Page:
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The death of a molecular biologist has fuelled speculation about a "curse" connected to an ancient corpse. Tom Loy, 63, had analysed DNA found on "Oetzi", the Stone Age hunter whose remains were discovered in 1991.


Dr Loy died in unclear circumstances in Australia making him the seventh person connected with Oetzi to die. Colleagues and family of Dr Loy have rejected the notion that he was the victim of a "curse".


It is not known how many people have worked on the Oetzi project - and whether the death rate is statistically high. The amateur climber who found Oetzi in 1991, Helmut Simon, was killed during an unexpected blizzard in the Alps in 2004, not far from the original find; His body was missing for eight days before it was located.


Within hours of Mr Simon's funeral, the head of the mountain rescue team sent to find him died of a heart attack, aged 45 and apparently in good health.


Four other people associated with Oetzi have died, prompting rumours of a "mummy's curse":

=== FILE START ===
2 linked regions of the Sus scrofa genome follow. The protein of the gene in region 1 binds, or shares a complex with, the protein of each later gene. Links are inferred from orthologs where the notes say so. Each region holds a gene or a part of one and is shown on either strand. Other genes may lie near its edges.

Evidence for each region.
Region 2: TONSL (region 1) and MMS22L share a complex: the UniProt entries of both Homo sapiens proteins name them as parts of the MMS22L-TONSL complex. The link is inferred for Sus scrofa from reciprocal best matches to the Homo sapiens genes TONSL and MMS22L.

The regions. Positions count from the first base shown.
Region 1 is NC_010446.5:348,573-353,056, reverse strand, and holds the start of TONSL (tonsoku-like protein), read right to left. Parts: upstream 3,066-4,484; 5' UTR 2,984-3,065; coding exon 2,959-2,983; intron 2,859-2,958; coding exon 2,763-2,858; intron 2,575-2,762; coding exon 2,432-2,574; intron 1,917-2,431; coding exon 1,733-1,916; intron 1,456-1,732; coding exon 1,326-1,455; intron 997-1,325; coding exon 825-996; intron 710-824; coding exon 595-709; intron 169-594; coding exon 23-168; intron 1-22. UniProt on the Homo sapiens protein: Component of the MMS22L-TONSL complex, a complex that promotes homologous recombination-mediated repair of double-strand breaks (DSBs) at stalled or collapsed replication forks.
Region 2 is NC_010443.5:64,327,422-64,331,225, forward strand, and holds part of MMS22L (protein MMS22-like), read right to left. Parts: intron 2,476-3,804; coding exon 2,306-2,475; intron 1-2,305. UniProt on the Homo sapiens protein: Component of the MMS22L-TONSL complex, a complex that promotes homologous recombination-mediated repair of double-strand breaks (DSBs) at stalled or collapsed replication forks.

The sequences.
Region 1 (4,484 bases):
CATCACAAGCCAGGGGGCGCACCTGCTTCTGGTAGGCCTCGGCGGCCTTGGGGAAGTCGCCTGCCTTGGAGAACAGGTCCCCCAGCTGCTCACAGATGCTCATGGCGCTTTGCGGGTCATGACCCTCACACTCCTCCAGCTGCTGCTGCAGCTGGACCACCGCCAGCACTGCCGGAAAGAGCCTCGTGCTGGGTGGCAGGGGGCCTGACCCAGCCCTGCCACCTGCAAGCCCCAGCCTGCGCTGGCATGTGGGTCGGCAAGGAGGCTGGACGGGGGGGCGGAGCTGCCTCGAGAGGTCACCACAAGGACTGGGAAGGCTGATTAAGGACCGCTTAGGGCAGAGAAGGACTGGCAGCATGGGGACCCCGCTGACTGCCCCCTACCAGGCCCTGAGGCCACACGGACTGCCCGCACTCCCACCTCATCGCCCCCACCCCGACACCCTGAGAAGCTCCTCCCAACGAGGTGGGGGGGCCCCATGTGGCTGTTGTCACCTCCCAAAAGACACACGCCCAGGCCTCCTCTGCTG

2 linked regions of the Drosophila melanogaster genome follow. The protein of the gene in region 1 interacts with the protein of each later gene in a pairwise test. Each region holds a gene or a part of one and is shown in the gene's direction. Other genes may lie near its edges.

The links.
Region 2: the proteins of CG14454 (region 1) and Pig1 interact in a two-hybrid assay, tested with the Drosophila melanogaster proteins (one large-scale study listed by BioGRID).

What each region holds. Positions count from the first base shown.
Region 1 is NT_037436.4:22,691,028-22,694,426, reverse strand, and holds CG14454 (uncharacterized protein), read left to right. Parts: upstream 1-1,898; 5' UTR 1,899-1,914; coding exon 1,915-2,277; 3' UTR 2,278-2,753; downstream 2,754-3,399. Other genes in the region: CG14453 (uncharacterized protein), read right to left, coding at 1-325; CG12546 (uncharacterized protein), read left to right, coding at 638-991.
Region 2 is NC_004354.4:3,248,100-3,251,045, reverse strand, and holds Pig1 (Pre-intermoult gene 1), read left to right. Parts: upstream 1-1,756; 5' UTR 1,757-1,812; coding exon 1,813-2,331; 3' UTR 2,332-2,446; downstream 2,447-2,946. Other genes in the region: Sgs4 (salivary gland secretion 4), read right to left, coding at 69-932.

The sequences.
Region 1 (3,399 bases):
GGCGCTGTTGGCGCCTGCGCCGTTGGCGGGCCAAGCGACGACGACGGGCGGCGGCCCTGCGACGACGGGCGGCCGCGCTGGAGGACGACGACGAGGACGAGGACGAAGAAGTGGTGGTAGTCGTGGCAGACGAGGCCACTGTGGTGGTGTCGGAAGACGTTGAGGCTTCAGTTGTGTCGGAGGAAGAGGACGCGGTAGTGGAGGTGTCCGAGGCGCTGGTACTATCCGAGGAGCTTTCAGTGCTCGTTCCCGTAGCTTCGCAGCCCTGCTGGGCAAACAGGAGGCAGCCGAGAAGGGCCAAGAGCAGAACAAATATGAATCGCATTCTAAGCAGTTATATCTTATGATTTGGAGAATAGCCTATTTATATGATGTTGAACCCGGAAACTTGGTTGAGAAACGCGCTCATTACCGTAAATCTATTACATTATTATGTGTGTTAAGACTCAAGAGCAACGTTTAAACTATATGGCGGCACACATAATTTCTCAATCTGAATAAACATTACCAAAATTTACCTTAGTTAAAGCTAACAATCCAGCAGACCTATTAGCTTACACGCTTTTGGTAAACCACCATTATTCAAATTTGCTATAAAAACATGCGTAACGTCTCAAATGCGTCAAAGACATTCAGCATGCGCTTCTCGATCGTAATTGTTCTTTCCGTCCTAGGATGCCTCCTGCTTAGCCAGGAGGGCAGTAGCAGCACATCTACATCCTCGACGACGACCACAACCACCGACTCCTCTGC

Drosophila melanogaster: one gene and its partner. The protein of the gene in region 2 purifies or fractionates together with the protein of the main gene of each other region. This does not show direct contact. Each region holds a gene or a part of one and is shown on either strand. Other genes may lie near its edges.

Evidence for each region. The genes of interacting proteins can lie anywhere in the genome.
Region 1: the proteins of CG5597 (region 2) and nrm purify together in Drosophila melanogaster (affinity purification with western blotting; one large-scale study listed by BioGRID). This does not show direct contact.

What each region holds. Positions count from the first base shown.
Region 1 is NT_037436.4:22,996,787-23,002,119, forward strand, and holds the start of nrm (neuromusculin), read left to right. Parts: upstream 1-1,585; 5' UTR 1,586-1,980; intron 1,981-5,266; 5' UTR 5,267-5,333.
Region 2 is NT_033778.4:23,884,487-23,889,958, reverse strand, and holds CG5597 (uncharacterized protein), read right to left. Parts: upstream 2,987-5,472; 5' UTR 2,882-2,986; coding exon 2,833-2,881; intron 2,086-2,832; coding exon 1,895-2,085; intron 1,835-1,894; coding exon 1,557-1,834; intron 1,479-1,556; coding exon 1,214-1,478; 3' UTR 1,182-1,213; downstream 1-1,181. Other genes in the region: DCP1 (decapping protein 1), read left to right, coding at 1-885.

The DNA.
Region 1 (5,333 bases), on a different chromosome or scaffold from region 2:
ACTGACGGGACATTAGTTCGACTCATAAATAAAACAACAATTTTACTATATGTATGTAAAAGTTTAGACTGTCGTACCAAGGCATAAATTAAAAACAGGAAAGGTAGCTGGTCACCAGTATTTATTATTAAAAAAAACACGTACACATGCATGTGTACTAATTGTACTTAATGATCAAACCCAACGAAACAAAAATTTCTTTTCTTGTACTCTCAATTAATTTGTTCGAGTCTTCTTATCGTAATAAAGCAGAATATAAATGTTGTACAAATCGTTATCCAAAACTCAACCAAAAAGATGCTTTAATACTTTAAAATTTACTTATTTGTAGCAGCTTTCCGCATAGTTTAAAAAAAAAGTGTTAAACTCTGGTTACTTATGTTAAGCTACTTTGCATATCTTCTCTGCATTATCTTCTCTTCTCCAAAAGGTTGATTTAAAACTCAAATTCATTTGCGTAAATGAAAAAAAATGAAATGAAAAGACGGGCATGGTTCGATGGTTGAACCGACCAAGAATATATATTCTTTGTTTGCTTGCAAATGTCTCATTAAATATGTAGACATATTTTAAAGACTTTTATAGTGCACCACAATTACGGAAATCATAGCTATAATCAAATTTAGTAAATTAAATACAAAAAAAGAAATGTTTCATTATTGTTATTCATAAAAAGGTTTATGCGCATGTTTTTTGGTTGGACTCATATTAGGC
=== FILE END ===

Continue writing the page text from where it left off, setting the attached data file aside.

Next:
• Rainer Henn, 64, a forensic pathologist who handled the body. He was killed in a car crash the following year
  • Kurt Fritz, the mountaineer who led Dr Henn to the body. He was killed in an avalanche shortly after Dr Henn died
  • Rainer Holz, 47, a filmmaker who made a documentary about removing the body from its block of ice. He died of a brain tumour soon afterwards
  • Konrad Spindler, 66, an archaeologist who was a leading expert on the body. He died of complications related to multiple sclerosis. 
 Source: bbc.co.uk

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